The sins of my youth finally caught up with me. I had done pretty well outrunning them, head down, full-speed ahead, don’t look down. But, as I found myself hanging off a nine foot wall at the border separating Costa Rica from Nicaragua, shouting no puedo, no puedo at my disgusted guide, Wiley Coyote had his man.

I had first tried to cross the border two days previously, but was turned away due to a torn page in my passport. The few people who had questioned it in the three preceding years had accepted my, perfectly plausible, cover story that I had ripped it trying to remove it from my backpack one careless day. Unfortunately, Nicaragua is strict about damaged passports, the slightest defacement invalidates theirs and they seem to extend this to visitors also. After this first botched entry to the country, I returned to San Jose and the following day visited the embassy there. Having spiced the story up for sympathy value with a tale of menacing border guards trying to use the damaged page to extort bribes from me, and my demure British sensibilities being shocked at the suggestion, I was given a letter requesting safe passage and verifying that my documents were still valid for travel.

Things did not go well though on my second visit. The bull-knecked, stumpy hick that had been placed in the position of determining whether I could enter the country was clearly not too useful. It seems to be a recurrent problem when dealing with large organisations that the people who they let deal with other human beings – customers, citizens, the public generally – are the least qualified people on the payroll. For big corporations making profit by screwing people every which way, it makes sense to leave a blind man in place of the sign post to the managers office. When it is the government, or a bank, or any other tyrannical organisation that has monopolised a facet of the system essential for getting by day-to-day, it is infuriating and can be tragic.

Having been turned away a second time, I was left with no option but to seek illegal means to receive my legally entitled right of entry to the country. I found, or rather was found by, one of the fixers that mills about the border. I have a suspicion that this is all an interconnected industry, the border guards screw you over so that the guy who offers to arrange a bribe for an entry stamp can then pay them for what you should have been given for free anyway, everyone getting a cut at your expense. The speed with which we were hit upon with this offer only added to the sense of swindle. This would have been a rather simple procedure and for $100 not outrageous compared to the cost of the alternative. However, apparently I had made a sufficient scene, resplendent with accusations of gross stupidity and questioning the christian virtues of the crucifix wearing boss of the border, that this option was closed to me.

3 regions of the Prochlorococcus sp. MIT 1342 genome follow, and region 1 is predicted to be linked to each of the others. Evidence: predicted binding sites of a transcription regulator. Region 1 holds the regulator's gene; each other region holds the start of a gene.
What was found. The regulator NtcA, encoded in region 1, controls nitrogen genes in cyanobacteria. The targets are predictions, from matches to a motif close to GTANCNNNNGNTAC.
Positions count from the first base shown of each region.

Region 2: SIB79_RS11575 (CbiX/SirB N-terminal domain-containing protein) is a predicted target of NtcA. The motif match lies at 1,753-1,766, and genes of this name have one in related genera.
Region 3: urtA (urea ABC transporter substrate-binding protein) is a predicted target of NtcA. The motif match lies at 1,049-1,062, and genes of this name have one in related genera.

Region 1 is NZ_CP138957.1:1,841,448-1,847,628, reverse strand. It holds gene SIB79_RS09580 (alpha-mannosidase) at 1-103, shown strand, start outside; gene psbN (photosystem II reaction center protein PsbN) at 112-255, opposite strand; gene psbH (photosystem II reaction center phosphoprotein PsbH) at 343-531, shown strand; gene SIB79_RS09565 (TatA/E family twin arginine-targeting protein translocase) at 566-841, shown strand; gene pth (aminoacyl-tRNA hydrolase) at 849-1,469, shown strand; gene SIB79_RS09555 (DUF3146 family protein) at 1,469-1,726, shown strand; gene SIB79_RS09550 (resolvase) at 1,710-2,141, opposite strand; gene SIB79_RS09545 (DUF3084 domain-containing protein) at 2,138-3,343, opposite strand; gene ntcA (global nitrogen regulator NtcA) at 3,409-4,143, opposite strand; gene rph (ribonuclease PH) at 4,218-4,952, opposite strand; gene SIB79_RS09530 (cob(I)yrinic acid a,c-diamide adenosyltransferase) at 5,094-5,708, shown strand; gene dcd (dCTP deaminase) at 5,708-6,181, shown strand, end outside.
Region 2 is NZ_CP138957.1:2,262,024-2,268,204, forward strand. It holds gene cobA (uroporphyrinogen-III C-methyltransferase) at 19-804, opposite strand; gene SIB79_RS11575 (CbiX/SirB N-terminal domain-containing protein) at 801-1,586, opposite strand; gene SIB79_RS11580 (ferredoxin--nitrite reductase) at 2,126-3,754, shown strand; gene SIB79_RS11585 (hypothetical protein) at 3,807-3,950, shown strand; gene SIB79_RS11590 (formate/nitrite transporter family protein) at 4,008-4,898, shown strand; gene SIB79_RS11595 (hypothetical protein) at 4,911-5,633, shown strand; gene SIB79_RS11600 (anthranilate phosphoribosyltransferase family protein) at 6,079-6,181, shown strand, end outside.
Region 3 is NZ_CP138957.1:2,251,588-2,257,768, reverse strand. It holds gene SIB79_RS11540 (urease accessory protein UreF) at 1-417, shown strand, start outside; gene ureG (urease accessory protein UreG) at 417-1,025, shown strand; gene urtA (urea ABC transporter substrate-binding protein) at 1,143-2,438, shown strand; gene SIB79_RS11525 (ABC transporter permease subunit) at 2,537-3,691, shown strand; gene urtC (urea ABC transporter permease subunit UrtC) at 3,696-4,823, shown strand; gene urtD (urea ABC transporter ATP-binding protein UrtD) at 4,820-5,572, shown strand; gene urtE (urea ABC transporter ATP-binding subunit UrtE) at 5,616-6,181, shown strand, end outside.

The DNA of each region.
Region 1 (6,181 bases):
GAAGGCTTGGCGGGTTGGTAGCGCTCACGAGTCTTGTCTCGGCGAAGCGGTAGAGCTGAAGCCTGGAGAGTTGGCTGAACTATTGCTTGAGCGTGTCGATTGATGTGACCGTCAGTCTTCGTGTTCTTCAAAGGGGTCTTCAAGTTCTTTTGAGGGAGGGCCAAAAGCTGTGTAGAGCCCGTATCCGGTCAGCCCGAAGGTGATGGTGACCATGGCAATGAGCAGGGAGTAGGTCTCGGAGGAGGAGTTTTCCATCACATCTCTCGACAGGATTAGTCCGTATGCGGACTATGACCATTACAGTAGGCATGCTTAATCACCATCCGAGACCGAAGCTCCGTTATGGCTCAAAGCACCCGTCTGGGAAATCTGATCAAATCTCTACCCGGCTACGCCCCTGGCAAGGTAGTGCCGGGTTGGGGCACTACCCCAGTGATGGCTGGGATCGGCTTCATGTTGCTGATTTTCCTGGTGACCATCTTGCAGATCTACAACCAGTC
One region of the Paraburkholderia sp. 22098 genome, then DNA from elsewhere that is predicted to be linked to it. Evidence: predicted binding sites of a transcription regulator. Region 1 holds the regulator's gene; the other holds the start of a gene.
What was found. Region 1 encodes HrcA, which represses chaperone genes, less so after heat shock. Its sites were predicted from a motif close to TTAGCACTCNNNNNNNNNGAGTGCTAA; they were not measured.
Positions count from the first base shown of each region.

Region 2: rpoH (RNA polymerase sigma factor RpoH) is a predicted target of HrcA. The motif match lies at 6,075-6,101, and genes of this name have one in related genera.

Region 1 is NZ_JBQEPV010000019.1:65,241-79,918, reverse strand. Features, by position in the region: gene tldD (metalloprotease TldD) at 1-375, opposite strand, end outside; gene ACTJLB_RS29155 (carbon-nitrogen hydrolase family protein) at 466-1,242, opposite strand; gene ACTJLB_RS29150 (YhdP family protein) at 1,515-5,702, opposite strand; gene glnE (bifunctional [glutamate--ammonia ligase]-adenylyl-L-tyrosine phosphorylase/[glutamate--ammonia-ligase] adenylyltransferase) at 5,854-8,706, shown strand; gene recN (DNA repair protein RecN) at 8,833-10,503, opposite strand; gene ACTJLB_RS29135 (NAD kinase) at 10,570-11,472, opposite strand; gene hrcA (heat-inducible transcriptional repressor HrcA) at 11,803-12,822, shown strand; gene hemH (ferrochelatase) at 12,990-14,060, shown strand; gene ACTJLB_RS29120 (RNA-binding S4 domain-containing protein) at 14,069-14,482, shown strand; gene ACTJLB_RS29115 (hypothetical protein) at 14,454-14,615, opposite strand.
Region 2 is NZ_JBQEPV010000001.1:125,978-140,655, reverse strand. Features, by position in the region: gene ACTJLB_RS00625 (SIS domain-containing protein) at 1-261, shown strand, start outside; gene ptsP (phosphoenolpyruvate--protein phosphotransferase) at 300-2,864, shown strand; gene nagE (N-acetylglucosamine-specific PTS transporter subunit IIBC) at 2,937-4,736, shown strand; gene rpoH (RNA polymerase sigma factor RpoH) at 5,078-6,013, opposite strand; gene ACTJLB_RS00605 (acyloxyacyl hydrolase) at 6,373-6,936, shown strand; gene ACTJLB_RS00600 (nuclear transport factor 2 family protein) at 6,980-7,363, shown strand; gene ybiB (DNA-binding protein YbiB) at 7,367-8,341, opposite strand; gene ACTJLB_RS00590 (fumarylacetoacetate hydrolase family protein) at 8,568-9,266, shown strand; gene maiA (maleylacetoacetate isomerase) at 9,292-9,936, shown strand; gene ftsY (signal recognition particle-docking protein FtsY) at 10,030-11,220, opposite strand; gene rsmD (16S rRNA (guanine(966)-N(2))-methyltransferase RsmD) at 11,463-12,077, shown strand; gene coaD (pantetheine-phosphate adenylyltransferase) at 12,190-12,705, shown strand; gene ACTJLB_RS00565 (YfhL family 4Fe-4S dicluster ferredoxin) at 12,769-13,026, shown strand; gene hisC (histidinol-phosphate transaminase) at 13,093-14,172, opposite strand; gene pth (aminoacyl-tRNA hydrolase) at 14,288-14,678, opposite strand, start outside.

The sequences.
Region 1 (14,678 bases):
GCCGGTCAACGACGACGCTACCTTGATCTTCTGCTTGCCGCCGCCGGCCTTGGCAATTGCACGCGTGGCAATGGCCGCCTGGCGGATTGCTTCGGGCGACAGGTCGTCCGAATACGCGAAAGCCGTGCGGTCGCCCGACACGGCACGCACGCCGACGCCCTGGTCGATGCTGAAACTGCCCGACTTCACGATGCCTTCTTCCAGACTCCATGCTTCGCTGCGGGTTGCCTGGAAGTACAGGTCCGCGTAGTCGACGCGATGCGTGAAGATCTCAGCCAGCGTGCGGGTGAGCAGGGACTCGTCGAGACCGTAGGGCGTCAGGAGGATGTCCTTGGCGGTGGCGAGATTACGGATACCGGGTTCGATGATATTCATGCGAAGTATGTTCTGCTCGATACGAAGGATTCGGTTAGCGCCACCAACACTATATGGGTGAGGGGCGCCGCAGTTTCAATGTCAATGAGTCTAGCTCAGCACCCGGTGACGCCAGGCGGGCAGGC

Our new friend, William (whose name has been changed to protect his identity), said that I could hop the border as my final resort. Loath to return to San Jose I decided to go for it. A taxi would be waiting at the other side for me and William would help Henry, whose papers were legit, carry the bags across in the usual fashion. So, we got to the wall, William hoped over and shouted for me to hurry across in the same fashion. It was a nine-foot wall with a smaller wall, only a couple of feet tall, built a decent leap ahead of it. This was the moment of my disgrace.

Fat, bald, and with a stupid beard, I made it tit high on the wall, but no further. William kept shouting at me to hurry, then he straddled the wall and tried to pull me over. Nothing worked. Eventually, god knows where the cops were, I spotted a piece of fencing that I could use to climb up. I made it to the top, then promptly got my jeans caught on the spikes. I stood there looking like I was trying to surf the fence, all up in the air and in plain sight. When I finally unhooked myself, or unhinged maybe, I tried to jump down. However, the combination of the height and my ever so slightly top heavy build meant that even though I landed on my feet, the momentum in my gut propelled me into a hard belly-flop on the concrete. I must have looked a right plonker. I staggered, a little dazed and bleeding from several grazes into the taxi, where the rather amused driver sat chuckling and told me to take a minute to pull myself together in case I had to talk to the cops up ahead.

In the finish, everything can be said to have gone rather smoothly in hindsight. Henry strolled across with the bags, we were never stopped by the police to check our documents and we arrived in Granada feeling flush at the triumph and only in need of a stiff drink. Once in the country, if anyone asked I intended to say that I had lost my passport and was applying for a new one, but it never came up.

Before crossing into Honduras I went to see the immigration office in Managua and told them that I had bribed the border guards to let me through and complained of the extortion, especially as I was still not stamped in, even after payment. They didn’t seem to care. They verified my passport, which took several hours, just as when entering Panama, and then said that I had to pay a fine for not passing through immigration when entering the country. They also said that I had five days to get out of the country, but having done so could return as I wished, they even explained that legally I could cross into Honduras and return the same day and receive the standard ninety day tourist visa. So, if you ever wind up in Nicaragua illegally, don’t fret, just be aware that there is a $10 a day charge for the privilege.

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